#10 
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Hamed Abdul Majeed
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I applied residuals for torque, force, and mesh motion. Still divergent.


September 25, 2012, 23:17 

#11 
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Hamed Abdul Majeed
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Also I tried.


September 25, 2012, 23:22 

#12 
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Hamed Abdul Majeed
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I also tried.


September 26, 2012, 01:37 

#13 
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Josh Yen
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For the torque, force and motion convergence, try bumping up the maximum number of iterations to say 100. Does this change the results?


September 26, 2012, 14:38 

#14 
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Hamed Abdul Majeed
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Hi,
I have tried that also, results have improved yet same behavior. I haven't explained my case. A rigid body falls under gravity in a column of fluid. As I have shown that the rigid body convergence diverges. However, in ANSYS help I found this. Force Convergence It is defined as ratio of difference of forces for previous and present time step divided by the greater of the two forces. Now, in my case the rigid body falls under gravity. At each time step the force acting on the body differs as the rigid body rotates and translates. Is that the explanation of the curve behavior??? Also torque convergence is defined similar to force convergence but for torque. 

October 1, 2012, 19:57 

#15 
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Josh Yen
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Hi Hamed,
This is a screenshot of my Rigid Body Convergence for the simulation, run over a much longer time. You can see that the motion convergence is quite smooth, but the torque convergence is a bit more scattered. Does this help? 

October 4, 2012, 00:35 

#16 
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Hamed Abdul Majeed
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Hi,
Thanks for the reply. Is this your final curve. I mean is your solution convergent for the curves shown? How can we say the torque of rigid body converges in this scenario! What were the rigid body settings you used. Thank you Regards Hamed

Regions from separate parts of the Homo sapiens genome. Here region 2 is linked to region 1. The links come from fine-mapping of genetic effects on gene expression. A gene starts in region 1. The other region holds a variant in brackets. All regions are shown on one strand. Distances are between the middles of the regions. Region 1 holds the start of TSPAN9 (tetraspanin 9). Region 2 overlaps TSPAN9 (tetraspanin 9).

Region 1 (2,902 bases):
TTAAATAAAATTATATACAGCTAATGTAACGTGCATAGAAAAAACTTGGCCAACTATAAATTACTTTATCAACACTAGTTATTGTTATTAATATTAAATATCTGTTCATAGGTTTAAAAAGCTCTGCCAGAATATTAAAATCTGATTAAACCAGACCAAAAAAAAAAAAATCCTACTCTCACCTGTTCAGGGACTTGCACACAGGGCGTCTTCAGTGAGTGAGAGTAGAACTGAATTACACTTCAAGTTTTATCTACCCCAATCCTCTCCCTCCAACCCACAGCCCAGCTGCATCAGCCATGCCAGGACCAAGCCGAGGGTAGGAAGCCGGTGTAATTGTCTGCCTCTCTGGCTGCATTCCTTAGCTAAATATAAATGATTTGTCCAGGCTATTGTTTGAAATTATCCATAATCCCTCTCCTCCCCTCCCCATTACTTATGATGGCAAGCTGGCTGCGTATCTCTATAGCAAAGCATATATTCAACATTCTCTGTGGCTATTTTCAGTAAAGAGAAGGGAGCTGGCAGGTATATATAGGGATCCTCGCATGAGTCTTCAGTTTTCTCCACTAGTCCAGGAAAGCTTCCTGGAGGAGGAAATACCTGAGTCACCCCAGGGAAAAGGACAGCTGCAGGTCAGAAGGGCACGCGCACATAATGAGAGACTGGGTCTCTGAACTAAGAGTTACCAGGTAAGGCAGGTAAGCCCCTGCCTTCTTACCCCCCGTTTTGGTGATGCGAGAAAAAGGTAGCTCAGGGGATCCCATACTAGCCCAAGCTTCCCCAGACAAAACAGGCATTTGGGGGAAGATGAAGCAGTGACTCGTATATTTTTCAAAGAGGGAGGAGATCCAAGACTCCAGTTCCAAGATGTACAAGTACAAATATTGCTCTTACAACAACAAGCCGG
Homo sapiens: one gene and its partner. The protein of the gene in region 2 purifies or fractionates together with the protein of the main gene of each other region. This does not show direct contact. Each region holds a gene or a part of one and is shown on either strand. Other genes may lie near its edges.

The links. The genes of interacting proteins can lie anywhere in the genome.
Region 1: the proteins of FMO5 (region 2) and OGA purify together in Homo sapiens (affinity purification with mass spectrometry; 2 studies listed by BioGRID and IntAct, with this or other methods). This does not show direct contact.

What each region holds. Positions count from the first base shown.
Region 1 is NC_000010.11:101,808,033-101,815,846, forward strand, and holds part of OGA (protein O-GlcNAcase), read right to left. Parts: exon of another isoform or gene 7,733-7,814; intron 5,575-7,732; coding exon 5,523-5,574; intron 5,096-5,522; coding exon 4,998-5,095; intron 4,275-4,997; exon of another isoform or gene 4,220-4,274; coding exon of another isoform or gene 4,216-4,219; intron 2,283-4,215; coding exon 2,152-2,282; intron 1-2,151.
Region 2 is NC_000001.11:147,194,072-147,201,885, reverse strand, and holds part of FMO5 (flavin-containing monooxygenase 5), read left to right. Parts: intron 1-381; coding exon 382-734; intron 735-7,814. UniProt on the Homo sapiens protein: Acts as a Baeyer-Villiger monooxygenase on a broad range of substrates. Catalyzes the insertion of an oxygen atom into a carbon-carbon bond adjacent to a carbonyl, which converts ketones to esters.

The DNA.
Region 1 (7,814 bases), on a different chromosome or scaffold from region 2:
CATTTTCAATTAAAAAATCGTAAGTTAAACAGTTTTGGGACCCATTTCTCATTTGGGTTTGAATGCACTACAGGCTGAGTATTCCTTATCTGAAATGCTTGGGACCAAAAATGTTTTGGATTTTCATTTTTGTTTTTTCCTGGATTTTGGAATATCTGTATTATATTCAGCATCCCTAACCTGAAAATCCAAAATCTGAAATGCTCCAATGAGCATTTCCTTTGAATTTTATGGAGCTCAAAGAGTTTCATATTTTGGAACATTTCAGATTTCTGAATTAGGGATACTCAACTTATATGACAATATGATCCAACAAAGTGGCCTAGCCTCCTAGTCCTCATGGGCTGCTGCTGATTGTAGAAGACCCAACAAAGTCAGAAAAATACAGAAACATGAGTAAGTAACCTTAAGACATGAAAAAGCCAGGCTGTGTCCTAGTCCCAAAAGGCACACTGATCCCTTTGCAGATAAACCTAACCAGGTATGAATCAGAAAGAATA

October 4, 2012, 01:41 

#17 
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Josh Yen
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Hi Hamed,
The image in my last post shows the convergence levels for Motion and Torque, once all the other (mass and momentum) residuals had converged to 1E06. Not exactly sure if we can say that the torque and motion have converged. You can see my Rigid Body settings from the CFXSolver Output I posted earlier in the thread. 

October 4, 2012, 02:34 

#18 
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Hamed Abdul Majeed
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Hi,
That means the solution is not acceptable. As rigid body has not converged... shouldn't it converge for solution to be acceptable? Thanks 

October 4, 2012, 07:44 

#19 
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Glenn Horrocks
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But how tight convergence is required? It may already be sufficiently converged.
A sensitivity study would help here, but as you do not appear to be able to converge tighter that might be difficult. Of course I suggested ages ago you do a test with an initial condition of cross flow to see if this is a low Reynolds number affect but you appear to have ignored that suggestion. 

October 5, 2012, 07:40 

#20 
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Hamed Abdul Majeed
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I will try that, thnx ghorrocks


Tags 
acceleration, cfx, rigid bodies